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California and the West | MIKE DOWNEY

Suppressing Our Freedoms in the Name of Littleton

April 28, 1999|MIKE DOWNEY

I was watching "60 Minutes" on television Sunday night, when on came a man to tell American parents what was partly responsible for making two teenage boys bring guns and bombs to a Colorado high school and seek to do as much murder and destruction as humanly possible before killing themselves.

Video games.

The man explained to Ed Bradley that young people today, they play violent-themed computer or arcade games that are designed to shoot at moving targets and blow up buildings.

The program went on to report that bereaved parents from Paducah, Ky., had begun a legal action against certain of these video games' manufacturers, holding them accountable in children's shootings similar to Littleton's.

A day later, on the TV news, I saw something else was being blamed and linked indirectly to the Littleton shootings.

Music.

In more than one city, a concert date for a performer named Marilyn Manson was being either called off or postponed because of a real or imagined effect on young people who listen to Manson's songs.

I knew this would happen.

The reaction to Littleton is far from over, because the overreaction has just begun.

*

Here we go again, responding to a crisis by condemning the toys that boys and girls play with, the music that young people listen to, the books they read and the clothes they wear.

It never ends.

Strip away the simple pleasures of millions of kids or young adults who behave responsibly because of a few who do not, reduce their choices, control their minds . . . these are always the solutions proposed for a Utopian world. Pounds of prevention for ounces of cure.

If it isn't a trench coat that someone is being ordered to leave at home, it's a cap turned backward, or a skirt too high above the knee, or a black leather jacket. Just depends on your era.

If it isn't the lyric or loudness of a song, then it's the length of the musician's hair, or the way he or she moves on stage.

If it isn't some video, it is a toy rifle that is likely to inspire crime and bloodshed, a knife used for mumbletypeg that might someday be used for murder, or a spin-the-bottle game that is bound to encourage rampant promiscuity.

We ask adolescents not to act immaturely, then go back to treating them like pre-pubescent children and not trusting them, as soon as any of their contemporaries break the rules.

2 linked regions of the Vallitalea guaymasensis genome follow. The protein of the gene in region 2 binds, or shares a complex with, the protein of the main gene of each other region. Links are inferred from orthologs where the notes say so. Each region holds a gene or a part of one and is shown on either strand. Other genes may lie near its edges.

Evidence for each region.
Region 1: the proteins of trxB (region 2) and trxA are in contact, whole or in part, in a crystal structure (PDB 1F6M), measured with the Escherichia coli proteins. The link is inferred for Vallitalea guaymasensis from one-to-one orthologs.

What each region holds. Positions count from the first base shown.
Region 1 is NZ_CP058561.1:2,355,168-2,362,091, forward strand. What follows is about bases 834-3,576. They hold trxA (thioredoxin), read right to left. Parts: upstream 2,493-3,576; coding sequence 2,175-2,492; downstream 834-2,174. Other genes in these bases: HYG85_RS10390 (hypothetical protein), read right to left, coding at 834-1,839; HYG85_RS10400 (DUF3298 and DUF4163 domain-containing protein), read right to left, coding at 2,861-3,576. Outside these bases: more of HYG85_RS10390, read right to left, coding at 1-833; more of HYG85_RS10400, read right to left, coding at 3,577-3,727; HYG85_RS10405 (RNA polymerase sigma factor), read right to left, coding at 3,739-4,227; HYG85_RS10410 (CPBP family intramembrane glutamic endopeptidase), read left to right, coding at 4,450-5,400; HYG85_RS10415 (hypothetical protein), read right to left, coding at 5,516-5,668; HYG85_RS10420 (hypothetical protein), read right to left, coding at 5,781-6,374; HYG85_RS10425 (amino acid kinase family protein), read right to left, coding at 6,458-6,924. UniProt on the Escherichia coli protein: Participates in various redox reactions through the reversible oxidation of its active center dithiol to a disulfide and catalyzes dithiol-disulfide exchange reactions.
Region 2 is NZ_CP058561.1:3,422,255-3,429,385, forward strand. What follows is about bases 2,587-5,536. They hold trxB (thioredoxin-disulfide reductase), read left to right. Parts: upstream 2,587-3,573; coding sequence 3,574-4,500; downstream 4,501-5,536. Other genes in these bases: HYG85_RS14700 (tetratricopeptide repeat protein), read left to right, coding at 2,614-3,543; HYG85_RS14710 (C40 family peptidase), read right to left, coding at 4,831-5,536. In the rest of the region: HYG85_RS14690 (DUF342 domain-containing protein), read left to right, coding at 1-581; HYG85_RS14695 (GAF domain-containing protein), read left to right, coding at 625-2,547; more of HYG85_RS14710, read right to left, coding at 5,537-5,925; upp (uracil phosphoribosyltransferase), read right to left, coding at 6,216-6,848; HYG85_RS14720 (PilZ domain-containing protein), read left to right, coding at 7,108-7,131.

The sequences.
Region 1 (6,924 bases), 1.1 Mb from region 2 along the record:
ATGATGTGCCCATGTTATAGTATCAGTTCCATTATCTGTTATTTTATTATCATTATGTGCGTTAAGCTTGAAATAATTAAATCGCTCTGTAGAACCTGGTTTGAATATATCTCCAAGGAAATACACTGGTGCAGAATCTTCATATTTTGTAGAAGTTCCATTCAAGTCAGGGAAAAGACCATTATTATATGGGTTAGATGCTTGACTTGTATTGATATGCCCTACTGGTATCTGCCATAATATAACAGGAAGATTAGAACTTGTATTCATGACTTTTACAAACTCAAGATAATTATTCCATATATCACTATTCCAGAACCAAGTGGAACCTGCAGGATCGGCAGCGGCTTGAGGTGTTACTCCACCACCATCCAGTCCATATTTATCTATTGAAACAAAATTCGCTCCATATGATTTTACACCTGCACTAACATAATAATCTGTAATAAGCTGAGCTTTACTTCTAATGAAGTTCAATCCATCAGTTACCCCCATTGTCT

By day kids are taught in class how lucky they are to grow up and live in a favored land, in a society that doesn't inhibit free expression, one that encourages independence and even dissent.

But by night they are told that their video games must be taken from them because a couple of punks hundreds of miles away may have watched them before arming themselves with real guns.

Even though, decade upon decade, children in this country have shot at moving targets at carnival booths, played with squirt guns and cap pistols and air rifles, held joysticks and endeavored to shoot down airplanes or asteroids or assorted villains.

They are told to scorn certain music because the performer of the moment is singing inflammatory words, adorned with bizarre costume and makeup, and adult society must stamp out this scandalous fad.

Just the way somebody once had to stop this Elvis Presley person from wiggling, these Beatles from advising couples to do something in the road, this Jim Morrison from articulating dark fantasies, this Kiss from wearing that scary face paint, this Public Enemy from showing no respect to our police.

As kids interviewed outside a Marilyn Manson concert in Michigan tried to clarify, they don't go to be brainwashed, to be drawn into a sordid world of hatred and depravity . . . they go for the show.

*

I knew Littleton would lead to this, because of mankind's "if we can save one" theory. If we can save one child by eliminating games, censoring art, restricting nonconformity, the theory goes, then we not only should, we must.

But this would end . . . where? As a video game spokesperson told Ed Bradley, what of the boy who found hidden meaning in J.D. Salinger's literature and assassinated John Lennon? Do we ban a book that millions admired?

We do not.

To help save a child, what we must use is our technological resources--surveillance equipment in halls, metal-detectors at doors--that make schools more safe. Not try to control young minds, just so we can do a better job of reading them.

*

Mike Downey's column appears Sundays, Wednesdays and Fridays. Write to him at Times Mirror Square, Los Angeles 90053. E-mail: mike.downey@latimes.com

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